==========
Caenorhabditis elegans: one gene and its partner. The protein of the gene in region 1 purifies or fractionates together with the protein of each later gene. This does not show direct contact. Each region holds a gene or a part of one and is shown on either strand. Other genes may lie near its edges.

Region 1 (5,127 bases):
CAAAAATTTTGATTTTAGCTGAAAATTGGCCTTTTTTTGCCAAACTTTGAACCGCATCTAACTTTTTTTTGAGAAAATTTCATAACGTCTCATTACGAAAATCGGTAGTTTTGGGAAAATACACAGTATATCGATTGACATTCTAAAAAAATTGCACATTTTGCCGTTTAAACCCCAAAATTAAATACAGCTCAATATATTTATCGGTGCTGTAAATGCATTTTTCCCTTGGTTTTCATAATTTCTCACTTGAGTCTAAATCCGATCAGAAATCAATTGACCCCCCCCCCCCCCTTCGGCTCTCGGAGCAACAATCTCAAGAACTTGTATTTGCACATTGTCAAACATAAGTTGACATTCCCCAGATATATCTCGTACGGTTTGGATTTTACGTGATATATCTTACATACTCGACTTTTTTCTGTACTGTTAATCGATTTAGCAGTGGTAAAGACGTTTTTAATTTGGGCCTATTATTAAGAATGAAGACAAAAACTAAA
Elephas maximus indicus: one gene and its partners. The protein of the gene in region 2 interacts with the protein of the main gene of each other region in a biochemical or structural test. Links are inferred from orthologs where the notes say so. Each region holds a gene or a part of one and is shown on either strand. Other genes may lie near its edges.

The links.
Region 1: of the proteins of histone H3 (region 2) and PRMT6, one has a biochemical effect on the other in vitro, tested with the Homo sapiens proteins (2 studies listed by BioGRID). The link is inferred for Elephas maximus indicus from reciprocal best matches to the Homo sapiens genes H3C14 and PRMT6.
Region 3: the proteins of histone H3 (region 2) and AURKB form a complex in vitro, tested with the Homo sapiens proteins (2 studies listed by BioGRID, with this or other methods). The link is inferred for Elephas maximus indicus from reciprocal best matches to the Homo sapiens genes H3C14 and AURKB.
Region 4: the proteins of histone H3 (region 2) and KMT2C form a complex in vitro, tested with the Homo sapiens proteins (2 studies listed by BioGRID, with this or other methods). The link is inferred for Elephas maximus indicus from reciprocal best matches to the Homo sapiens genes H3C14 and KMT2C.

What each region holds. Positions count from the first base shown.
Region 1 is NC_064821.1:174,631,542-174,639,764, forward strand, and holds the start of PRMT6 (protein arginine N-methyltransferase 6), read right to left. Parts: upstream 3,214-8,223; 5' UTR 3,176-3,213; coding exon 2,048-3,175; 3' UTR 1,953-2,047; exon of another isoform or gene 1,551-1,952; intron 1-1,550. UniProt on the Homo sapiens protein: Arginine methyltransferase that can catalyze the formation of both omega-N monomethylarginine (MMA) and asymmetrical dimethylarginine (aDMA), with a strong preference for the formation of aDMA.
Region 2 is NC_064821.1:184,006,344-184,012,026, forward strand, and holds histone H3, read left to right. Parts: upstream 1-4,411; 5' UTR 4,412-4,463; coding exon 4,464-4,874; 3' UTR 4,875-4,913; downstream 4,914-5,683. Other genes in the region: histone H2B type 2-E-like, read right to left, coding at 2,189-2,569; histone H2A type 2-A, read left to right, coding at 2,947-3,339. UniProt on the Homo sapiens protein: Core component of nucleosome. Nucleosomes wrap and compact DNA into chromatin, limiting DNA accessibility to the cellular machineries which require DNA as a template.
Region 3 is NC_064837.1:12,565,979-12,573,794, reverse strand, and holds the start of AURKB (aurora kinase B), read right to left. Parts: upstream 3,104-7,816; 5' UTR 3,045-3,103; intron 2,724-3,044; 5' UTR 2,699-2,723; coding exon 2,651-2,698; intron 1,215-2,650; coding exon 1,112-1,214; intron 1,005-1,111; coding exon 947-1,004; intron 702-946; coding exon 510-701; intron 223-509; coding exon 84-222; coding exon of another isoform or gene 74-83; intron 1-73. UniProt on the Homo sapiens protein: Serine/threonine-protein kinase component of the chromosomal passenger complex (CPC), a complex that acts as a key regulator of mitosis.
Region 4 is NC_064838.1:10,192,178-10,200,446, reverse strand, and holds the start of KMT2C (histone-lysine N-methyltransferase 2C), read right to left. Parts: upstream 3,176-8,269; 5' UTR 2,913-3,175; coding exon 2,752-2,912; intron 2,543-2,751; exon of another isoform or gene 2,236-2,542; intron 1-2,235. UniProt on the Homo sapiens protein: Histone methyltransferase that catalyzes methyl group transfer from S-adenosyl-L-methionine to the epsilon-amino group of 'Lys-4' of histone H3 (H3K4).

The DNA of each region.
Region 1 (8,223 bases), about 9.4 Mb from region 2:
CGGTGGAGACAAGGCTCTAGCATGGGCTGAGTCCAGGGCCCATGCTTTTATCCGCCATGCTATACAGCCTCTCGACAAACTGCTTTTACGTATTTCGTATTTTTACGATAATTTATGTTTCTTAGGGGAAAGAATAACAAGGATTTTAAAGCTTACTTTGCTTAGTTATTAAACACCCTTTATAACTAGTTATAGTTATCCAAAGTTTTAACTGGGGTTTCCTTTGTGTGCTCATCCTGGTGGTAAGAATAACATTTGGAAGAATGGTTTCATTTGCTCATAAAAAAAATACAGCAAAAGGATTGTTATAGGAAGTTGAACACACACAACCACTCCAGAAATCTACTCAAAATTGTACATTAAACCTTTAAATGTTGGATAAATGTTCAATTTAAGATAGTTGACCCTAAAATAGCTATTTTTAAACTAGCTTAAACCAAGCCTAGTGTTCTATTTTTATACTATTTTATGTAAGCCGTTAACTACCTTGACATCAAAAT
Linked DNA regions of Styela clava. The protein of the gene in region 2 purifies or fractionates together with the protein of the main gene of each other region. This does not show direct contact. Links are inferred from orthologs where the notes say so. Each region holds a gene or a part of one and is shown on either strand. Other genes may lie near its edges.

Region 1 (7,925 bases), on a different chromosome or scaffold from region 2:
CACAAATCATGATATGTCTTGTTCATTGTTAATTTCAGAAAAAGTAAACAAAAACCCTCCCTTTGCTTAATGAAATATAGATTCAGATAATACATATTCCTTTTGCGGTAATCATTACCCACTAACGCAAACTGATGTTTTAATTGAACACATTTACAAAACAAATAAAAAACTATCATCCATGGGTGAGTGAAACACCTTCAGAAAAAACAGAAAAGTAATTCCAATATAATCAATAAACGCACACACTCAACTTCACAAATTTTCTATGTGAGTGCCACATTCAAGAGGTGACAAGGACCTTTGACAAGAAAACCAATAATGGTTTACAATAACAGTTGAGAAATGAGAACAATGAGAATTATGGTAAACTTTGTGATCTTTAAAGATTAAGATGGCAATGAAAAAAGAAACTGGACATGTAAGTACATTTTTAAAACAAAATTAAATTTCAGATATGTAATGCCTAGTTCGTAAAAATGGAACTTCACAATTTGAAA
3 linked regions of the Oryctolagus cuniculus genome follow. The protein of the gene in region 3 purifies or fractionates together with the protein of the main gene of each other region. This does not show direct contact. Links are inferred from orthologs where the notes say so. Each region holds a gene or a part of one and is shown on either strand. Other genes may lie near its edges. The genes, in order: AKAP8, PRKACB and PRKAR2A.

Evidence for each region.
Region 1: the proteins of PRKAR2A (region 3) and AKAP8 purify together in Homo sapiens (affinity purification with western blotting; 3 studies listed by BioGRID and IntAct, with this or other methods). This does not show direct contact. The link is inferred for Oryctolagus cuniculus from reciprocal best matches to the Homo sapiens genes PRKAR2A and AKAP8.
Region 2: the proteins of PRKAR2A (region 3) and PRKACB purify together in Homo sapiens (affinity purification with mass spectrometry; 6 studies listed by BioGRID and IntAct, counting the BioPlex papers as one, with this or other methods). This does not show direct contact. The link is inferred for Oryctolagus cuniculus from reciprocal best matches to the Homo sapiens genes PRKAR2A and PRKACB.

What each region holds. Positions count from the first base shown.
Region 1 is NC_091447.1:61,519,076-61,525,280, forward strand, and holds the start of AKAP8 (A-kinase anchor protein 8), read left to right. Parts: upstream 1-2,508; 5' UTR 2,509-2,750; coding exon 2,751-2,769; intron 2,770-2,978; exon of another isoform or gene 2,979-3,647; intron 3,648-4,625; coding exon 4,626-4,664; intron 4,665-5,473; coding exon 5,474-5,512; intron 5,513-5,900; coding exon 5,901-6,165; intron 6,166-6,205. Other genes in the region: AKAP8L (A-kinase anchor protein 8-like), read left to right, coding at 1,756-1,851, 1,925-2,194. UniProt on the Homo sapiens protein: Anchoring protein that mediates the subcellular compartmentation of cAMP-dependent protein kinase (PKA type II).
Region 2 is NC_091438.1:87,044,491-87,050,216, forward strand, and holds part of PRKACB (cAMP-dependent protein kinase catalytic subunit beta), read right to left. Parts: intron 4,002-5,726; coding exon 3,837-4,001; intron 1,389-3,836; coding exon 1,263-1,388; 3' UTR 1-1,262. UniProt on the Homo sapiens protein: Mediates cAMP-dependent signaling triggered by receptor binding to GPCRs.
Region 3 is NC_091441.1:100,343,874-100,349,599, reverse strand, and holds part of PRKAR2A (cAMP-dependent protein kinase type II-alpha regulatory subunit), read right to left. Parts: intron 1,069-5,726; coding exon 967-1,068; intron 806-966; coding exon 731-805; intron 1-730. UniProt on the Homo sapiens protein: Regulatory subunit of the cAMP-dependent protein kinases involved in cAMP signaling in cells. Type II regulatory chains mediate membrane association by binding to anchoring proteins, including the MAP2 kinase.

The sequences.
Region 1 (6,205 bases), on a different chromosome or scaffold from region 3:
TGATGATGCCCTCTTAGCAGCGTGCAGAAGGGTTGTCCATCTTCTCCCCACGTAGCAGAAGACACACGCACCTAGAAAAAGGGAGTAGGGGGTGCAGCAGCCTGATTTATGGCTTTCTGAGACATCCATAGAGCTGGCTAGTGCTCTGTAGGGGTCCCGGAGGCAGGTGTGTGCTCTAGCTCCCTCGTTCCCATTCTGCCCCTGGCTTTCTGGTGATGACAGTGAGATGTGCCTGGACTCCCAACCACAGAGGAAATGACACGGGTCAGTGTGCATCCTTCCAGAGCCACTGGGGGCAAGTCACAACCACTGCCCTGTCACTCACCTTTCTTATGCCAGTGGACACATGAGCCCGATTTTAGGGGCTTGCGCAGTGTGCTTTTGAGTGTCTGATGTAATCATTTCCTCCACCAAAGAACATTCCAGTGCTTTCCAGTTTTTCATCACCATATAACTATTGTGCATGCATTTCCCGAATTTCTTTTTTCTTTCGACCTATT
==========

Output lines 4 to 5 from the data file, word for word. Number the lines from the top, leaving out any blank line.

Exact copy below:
Elephas maximus indicus: one gene and its partners. The protein of the gene in region 2 interacts with the protein of the main gene of each other region in a biochemical or structural test. Links are inferred from orthologs where the notes say so. Each region holds a gene or a part of one and is shown on either strand. Other genes may lie near its edges.

The links.